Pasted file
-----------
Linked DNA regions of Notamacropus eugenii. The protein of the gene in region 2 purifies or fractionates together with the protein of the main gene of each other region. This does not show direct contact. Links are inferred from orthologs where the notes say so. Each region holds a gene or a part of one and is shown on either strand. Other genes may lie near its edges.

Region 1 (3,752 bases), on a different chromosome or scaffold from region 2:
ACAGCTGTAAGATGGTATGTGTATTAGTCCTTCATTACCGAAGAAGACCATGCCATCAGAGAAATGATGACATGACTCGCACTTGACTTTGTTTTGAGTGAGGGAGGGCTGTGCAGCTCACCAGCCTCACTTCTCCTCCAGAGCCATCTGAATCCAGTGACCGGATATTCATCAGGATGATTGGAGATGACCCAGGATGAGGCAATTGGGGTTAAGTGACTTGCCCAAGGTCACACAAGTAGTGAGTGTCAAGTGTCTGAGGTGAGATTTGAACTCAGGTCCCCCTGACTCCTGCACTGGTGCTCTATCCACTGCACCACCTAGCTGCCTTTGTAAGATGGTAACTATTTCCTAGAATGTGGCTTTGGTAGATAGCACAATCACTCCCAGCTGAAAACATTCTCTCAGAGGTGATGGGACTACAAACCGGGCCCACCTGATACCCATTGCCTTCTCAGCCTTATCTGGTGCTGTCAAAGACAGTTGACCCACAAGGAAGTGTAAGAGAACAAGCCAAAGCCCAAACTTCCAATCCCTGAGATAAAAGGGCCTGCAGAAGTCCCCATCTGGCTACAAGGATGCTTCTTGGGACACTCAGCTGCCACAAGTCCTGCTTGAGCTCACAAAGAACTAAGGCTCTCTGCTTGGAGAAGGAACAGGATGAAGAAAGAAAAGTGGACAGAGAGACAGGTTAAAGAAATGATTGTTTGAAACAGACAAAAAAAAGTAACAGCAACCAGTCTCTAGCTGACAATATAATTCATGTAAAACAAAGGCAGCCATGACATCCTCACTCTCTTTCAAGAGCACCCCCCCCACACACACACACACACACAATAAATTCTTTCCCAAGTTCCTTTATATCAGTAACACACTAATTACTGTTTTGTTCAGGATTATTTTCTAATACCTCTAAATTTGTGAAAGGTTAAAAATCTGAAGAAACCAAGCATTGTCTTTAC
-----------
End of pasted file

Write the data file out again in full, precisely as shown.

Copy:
Linked DNA regions of Notamacropus eugenii. The protein of the gene in region 2 purifies or fractionates together with the protein of the main gene of each other region. This does not show direct contact. Links are inferred from orthologs where the notes say so. Each region holds a gene or a part of one and is shown on either strand. Other genes may lie near its edges.

Region 1 (3,752 bases), on a different chromosome or scaffold from region 2:
ACAGCTGTAAGATGGTATGTGTATTAGTCCTTCATTACCGAAGAAGACCATGCCATCAGAGAAATGATGACATGACTCGCACTTGACTTTGTTTTGAGTGAGGGAGGGCTGTGCAGCTCACCAGCCTCACTTCTCCTCCAGAGCCATCTGAATCCAGTGACCGGATATTCATCAGGATGATTGGAGATGACCCAGGATGAGGCAATTGGGGTTAAGTGACTTGCCCAAGGTCACACAAGTAGTGAGTGTCAAGTGTCTGAGGTGAGATTTGAACTCAGGTCCCCCTGACTCCTGCACTGGTGCTCTATCCACTGCACCACCTAGCTGCCTTTGTAAGATGGTAACTATTTCCTAGAATGTGGCTTTGGTAGATAGCACAATCACTCCCAGCTGAAAACATTCTCTCAGAGGTGATGGGACTACAAACCGGGCCCACCTGATACCCATTGCCTTCTCAGCCTTATCTGGTGCTGTCAAAGACAGTTGACCCACAAGGAAGTGTAAGAGAACAAGCCAAAGCCCAAACTTCCAATCCCTGAGATAAAAGGGCCTGCAGAAGTCCCCATCTGGCTACAAGGATGCTTCTTGGGACACTCAGCTGCCACAAGTCCTGCTTGAGCTCACAAAGAACTAAGGCTCTCTGCTTGGAGAAGGAACAGGATGAAGAAAGAAAAGTGGACAGAGAGACAGGTTAAAGAAATGATTGTTTGAAACAGACAAAAAAAAGTAACAGCAACCAGTCTCTAGCTGACAATATAATTCATGTAAAACAAAGGCAGCCATGACATCCTCACTCTCTTTCAAGAGCACCCCCCCCACACACACACACACACACAATAAATTCTTTCCCAAGTTCCTTTATATCAGTAACACACTAATTACTGTTTTGTTCAGGATTATTTTCTAATACCTCTAAATTTGTGAAAGGTTAAAAATCTGAAGAAACCAAGCATTGTCTTTAC